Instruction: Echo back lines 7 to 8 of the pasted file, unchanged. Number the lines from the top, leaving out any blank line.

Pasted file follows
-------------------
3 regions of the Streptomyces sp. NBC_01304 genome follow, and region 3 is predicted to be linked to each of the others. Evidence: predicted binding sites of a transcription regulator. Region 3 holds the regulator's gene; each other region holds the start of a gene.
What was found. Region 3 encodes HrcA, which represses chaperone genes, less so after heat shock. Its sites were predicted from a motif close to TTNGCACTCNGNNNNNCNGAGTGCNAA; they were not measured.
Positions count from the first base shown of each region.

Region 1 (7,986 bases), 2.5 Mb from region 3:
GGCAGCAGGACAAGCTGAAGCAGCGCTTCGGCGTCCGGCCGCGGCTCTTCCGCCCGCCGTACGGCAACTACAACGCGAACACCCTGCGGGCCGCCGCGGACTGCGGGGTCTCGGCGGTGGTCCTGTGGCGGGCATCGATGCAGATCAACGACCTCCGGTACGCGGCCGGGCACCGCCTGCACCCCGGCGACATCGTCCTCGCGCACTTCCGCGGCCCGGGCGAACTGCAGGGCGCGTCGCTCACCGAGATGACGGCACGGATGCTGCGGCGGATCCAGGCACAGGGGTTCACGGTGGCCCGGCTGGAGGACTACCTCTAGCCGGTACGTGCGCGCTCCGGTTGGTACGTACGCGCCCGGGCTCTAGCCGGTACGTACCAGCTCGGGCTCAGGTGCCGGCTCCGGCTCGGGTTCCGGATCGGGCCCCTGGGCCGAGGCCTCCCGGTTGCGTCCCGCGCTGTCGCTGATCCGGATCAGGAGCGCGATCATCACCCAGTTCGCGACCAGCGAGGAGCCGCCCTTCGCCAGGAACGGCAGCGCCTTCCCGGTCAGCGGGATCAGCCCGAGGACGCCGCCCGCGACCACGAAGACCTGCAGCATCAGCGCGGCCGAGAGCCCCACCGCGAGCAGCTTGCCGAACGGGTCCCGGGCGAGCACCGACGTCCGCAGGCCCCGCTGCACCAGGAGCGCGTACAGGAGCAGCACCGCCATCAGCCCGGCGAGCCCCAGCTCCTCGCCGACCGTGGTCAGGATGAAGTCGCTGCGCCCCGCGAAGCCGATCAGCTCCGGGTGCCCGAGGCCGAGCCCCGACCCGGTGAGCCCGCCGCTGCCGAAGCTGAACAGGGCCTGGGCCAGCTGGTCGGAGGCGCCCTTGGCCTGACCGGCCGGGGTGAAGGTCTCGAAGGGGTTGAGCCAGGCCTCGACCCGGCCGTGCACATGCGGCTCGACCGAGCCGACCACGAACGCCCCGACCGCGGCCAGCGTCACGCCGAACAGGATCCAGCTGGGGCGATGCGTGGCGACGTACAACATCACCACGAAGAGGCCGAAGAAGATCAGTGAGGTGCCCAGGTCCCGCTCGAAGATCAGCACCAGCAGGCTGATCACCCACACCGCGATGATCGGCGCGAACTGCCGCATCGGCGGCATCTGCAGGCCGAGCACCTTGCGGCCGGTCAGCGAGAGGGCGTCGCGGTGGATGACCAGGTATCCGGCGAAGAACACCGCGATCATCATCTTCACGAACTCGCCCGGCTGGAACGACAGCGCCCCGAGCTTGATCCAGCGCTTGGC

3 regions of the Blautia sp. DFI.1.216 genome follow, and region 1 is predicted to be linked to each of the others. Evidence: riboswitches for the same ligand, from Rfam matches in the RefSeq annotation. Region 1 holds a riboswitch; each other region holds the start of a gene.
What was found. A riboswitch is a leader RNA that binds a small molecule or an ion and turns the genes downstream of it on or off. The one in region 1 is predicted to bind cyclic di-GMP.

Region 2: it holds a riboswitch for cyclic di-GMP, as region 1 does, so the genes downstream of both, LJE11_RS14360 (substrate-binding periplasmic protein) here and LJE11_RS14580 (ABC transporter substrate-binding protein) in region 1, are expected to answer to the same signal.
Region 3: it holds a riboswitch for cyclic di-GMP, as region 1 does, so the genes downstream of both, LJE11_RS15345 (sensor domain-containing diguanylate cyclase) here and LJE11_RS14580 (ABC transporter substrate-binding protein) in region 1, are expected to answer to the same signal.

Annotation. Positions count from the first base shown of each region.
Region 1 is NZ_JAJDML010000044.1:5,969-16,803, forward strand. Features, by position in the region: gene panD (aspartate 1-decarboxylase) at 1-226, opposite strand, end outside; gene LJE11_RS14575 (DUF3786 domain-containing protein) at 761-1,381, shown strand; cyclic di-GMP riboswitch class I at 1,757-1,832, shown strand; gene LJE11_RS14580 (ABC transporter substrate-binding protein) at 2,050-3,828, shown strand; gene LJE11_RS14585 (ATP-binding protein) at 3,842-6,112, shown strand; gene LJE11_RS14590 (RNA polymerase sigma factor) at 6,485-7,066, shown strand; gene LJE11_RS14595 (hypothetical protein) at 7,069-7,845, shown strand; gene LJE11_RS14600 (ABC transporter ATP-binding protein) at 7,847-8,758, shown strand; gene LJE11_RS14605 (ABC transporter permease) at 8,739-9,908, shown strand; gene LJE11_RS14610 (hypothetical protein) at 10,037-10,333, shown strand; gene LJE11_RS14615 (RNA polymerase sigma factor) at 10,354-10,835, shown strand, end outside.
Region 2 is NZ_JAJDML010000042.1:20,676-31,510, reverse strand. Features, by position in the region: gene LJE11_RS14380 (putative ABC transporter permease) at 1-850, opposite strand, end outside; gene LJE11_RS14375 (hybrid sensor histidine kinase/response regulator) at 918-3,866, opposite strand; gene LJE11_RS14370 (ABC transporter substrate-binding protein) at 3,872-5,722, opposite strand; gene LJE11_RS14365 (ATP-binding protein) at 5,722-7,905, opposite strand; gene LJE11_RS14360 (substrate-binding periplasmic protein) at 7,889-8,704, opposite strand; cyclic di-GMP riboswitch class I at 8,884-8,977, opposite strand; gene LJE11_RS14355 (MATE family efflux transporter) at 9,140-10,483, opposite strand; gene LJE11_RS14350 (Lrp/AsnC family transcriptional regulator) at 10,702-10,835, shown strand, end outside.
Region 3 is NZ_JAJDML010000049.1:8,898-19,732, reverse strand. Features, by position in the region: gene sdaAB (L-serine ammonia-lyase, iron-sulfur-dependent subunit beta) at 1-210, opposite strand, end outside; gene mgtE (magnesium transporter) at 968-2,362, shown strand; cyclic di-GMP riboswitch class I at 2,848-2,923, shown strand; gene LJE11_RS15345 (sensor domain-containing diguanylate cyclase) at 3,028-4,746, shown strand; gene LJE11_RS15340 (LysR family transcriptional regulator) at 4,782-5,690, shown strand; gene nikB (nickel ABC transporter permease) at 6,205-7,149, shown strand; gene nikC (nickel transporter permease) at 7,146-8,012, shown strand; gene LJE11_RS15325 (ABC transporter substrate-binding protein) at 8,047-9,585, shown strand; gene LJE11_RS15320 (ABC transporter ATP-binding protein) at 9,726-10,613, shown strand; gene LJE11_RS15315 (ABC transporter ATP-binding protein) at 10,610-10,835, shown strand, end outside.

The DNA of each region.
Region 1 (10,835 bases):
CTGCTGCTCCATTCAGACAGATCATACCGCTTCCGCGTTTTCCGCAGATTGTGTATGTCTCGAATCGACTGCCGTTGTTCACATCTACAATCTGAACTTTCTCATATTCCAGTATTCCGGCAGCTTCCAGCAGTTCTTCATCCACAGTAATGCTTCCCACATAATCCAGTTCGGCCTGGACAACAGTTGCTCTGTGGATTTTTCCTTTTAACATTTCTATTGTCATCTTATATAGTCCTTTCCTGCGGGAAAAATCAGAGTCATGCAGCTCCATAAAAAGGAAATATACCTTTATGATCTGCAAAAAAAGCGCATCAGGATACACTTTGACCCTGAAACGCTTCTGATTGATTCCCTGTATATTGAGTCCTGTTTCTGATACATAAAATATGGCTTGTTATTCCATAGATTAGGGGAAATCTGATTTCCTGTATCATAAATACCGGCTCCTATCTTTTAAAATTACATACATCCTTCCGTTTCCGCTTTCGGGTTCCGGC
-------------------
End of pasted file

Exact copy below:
What was found. A riboswitch is a leader RNA that binds a small molecule or an ion and turns the genes downstream of it on or off. The one in region 1 is predicted to bind cyclic di-GMP.

Region 2: it holds a riboswitch for cyclic di-GMP, as region 1 does, so the genes downstream of both, LJE11_RS14360 (substrate-binding periplasmic protein) here and LJE11_RS14580 (ABC transporter substrate-binding protein) in region 1, are expected to answer to the same signal.